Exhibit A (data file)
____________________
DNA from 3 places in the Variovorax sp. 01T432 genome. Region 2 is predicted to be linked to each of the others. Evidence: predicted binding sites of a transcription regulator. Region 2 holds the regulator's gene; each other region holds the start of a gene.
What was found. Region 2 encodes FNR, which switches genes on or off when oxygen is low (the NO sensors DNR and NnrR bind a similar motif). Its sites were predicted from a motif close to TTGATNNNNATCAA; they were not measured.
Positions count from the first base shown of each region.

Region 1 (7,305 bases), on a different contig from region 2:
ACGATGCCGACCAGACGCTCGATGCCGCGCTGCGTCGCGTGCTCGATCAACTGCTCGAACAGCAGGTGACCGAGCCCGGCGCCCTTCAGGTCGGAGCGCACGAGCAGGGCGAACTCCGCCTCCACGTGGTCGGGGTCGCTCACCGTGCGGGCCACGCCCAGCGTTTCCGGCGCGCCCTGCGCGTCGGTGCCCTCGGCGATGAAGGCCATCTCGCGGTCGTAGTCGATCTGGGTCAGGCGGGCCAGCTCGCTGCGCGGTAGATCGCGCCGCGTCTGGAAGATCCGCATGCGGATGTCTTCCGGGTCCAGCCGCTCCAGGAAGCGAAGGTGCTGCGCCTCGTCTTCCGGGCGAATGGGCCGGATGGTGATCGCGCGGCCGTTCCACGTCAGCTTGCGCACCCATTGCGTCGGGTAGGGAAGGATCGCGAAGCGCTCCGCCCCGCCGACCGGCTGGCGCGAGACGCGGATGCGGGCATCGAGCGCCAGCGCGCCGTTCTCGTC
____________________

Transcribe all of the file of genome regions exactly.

DNA from 3 places in the Variovorax sp. 01T432 genome. Region 2 is predicted to be linked to each of the others. Evidence: predicted binding sites of a transcription regulator. Region 2 holds the regulator's gene; each other region holds the start of a gene.
What was found. Region 2 encodes FNR, which switches genes on or off when oxygen is low (the NO sensors DNR and NnrR bind a similar motif). Its sites were predicted from a motif close to TTGATNNNNATCAA; they were not measured.
Positions count from the first base shown of each region.

Region 1 (7,305 bases), on a different contig from region 2:
ACGATGCCGACCAGACGCTCGATGCCGCGCTGCGTCGCGTGCTCGATCAACTGCTCGAACAGCAGGTGACCGAGCCCGGCGCCCTTCAGGTCGGAGCGCACGAGCAGGGCGAACTCCGCCTCCACGTGGTCGGGGTCGCTCACCGTGCGGGCCACGCCCAGCGTTTCCGGCGCGCCCTGCGCGTCGGTGCCCTCGGCGATGAAGGCCATCTCGCGGTCGTAGTCGATCTGGGTCAGGCGGGCCAGCTCGCTGCGCGGTAGATCGCGCCGCGTCTGGAAGATCCGCATGCGGATGTCTTCCGGGTCCAGCCGCTCCAGGAAGCGAAGGTGCTGCGCCTCGTCTTCCGGGCGAATGGGCCGGATGGTGATCGCGCGGCCGTTCCACGTCAGCTTGCGCACCCATTGCGTCGGGTAGGGAAGGATCGCGAAGCGCTCCGCCCCGCCGACCGGCTGGCGCGAGACGCGGATGCGGGCATCGAGCGCCAGCGCGCCGTTCTCGTC